The 2016 Cabernet Sauvignon Gravelly Meadow is made up of 88% Cabernet Sauvignon, 8% Merlot, 2% Cabernet Franc and 2% Petit Verdot. Very deep purple-black colored, it sashays out of the glass with beautifully provocative black cherries, blueberry compote and warm cassis scents followed by candied violets, molten chocolate, licorice and fallen leaves plus hints of black olives and lavender. Medium to full-bodied, the palate reveals explosive energy wrapped in a silken carpet of exquisitely fine-grained tannins, finishing with amazing freshness and perfume. Gorgeous.Robert Parker Wine Advocate | 100 RPGraphite, smoke, grilled herbs, lavender, licorice, black cherry and plum are some of the many notes that run through the 2016 Cabernet Sauvignon Gravelly Meadow. Savory and virile in feel, the 2016 boasts tremendous nuance and tons of pure character. Here, too, the new oak is a bit prominent in the early going. The oak needs time to settle down, but that should not be a problem in the long run, as the wine seems to have the underlying depth to handle it.Vinous Media | 96 VMBlack-licorice and blackberry aromas with hints of iron and hot stone. Full-bodied, dense and layered with a soft, succulent feel. Juicy and delicious aftertaste. Drink or hold. Better after 2021.James Suckling | 96 JSBroad and deep, with dark plum and blackberry preserve flavors rolling along, lined with ganache and roasted alder notes. Savory, bay leaf and tobacco hints flitter in the background, adding energy, texture and detail. Will need some time. Best from 2022 through 2040. 623 cases made.Wine Spectator | 95 WSAn old-school European style with a great nose of toffee, mocha with blackcurrants and dried herbs. Grippy structure and fresh acidity; this is a youthful wine that will age gracefully. Grown in the soils of a prehistoric river bed, these gravels drain well and the vine’s roots to penetrate deeply.Decanter | 95 DECFrom a five-acre section of the vineyard, this classic red is blended with 8% Merlot and 2% Cabernet Franc. Crushed rock, red fruit and warm baking spices combine around a grippy midpalate of leather, clove and tobacco—the power gracefully persistent. The finish is brambly and bright. Allow this youthful wine to age; enjoy best from 2026–2031. Wine Enthusiast | 94 WENew oak gives this wine an initial blush of sweetness, but as the flavors open up, the impression is completely savory. This grows in a gravel wash on the south bank of Diamond Creek, a cool site tucked into a manzanita grove. In 2016, the vines were closing in on 50 years, and the wine they offered evokes roses, soil and manzanita bark more than any direct fruit. There’s a black olive tone to preface what fruit will emerge with bottle age; as for now, the wine feels youthful and restrained.Wine & Spirits Magazine | 92 W&S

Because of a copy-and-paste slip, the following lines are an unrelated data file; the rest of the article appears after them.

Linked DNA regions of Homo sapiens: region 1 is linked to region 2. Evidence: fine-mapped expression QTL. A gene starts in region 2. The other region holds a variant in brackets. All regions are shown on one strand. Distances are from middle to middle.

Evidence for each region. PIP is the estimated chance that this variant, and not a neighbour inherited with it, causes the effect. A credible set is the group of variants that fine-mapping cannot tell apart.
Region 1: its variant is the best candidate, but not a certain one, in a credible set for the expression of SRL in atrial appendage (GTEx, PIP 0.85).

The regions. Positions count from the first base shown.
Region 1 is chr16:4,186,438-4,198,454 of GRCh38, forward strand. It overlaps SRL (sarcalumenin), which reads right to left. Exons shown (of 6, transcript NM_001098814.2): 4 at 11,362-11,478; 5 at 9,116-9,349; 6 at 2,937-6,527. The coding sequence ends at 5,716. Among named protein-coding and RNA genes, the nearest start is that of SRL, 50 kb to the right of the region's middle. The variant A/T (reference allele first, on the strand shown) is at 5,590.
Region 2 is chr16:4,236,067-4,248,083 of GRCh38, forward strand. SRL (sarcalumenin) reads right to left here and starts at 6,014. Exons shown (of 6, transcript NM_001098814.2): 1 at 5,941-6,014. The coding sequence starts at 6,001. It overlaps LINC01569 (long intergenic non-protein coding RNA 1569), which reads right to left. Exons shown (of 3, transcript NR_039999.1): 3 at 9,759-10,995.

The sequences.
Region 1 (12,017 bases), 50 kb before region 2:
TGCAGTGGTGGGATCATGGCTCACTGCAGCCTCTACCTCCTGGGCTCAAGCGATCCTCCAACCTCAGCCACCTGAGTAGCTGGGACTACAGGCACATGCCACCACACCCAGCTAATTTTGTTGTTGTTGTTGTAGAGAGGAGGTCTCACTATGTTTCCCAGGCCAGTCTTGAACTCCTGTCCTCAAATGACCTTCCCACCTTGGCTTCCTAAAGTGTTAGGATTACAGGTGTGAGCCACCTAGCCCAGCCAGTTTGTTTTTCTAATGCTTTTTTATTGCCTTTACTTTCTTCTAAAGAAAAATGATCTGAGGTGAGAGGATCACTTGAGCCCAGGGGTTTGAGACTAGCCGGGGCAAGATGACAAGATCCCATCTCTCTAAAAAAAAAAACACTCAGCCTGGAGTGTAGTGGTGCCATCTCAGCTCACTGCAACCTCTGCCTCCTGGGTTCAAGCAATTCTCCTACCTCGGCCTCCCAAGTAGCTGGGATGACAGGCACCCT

100